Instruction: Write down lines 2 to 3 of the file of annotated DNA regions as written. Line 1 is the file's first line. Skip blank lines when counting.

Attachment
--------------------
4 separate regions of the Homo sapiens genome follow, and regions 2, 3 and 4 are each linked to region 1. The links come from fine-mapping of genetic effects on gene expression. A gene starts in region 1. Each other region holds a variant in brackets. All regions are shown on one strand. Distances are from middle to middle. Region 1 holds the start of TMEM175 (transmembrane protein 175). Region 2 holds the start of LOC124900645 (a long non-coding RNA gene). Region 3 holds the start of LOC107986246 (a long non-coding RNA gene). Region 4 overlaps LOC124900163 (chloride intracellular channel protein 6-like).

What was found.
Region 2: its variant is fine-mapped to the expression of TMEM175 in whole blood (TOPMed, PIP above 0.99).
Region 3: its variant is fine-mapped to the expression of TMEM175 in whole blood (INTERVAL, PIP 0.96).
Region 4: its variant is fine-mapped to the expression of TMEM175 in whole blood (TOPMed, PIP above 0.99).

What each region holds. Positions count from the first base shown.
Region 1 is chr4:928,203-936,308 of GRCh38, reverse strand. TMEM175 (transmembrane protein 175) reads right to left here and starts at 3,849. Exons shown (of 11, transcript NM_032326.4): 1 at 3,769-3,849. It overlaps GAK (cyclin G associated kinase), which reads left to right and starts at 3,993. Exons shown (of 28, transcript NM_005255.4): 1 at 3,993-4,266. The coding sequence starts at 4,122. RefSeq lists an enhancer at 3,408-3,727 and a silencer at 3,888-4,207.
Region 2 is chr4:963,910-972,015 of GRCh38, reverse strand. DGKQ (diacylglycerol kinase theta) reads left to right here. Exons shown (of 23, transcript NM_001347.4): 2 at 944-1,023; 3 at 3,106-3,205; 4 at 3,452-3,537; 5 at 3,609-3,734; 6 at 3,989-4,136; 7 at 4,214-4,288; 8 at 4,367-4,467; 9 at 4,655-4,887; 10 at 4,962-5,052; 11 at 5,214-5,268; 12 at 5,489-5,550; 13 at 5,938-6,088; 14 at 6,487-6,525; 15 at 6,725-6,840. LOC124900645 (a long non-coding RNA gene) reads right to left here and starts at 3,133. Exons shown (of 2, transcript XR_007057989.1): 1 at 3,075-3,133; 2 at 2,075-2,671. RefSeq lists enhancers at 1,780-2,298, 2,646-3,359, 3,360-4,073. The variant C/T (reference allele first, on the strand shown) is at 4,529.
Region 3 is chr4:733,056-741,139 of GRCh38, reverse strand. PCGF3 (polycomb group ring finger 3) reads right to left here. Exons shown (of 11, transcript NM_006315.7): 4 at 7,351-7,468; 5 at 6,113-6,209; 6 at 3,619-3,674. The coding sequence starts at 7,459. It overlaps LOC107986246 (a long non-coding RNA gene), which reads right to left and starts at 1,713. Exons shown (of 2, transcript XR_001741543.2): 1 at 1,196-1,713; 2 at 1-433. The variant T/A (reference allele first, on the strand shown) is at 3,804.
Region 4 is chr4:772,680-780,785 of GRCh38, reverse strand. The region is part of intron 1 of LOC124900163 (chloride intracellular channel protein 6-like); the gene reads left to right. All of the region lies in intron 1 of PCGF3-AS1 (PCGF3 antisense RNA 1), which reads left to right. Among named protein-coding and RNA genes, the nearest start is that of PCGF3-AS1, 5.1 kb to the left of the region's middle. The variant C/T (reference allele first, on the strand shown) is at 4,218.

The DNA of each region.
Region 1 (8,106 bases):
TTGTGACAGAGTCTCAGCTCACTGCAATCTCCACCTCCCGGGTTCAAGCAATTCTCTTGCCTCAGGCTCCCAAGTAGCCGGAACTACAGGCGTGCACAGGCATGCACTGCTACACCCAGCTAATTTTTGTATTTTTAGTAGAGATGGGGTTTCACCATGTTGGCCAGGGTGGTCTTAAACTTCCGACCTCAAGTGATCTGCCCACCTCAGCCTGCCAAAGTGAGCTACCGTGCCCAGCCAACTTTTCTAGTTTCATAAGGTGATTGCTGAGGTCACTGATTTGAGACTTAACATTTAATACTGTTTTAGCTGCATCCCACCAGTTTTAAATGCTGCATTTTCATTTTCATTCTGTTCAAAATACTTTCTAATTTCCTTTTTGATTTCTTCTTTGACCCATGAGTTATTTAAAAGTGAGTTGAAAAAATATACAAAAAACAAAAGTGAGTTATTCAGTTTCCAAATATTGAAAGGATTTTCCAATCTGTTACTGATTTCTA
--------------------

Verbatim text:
What was found.
Region 2: its variant is fine-mapped to the expression of TMEM175 in whole blood (TOPMed, PIP above 0.99).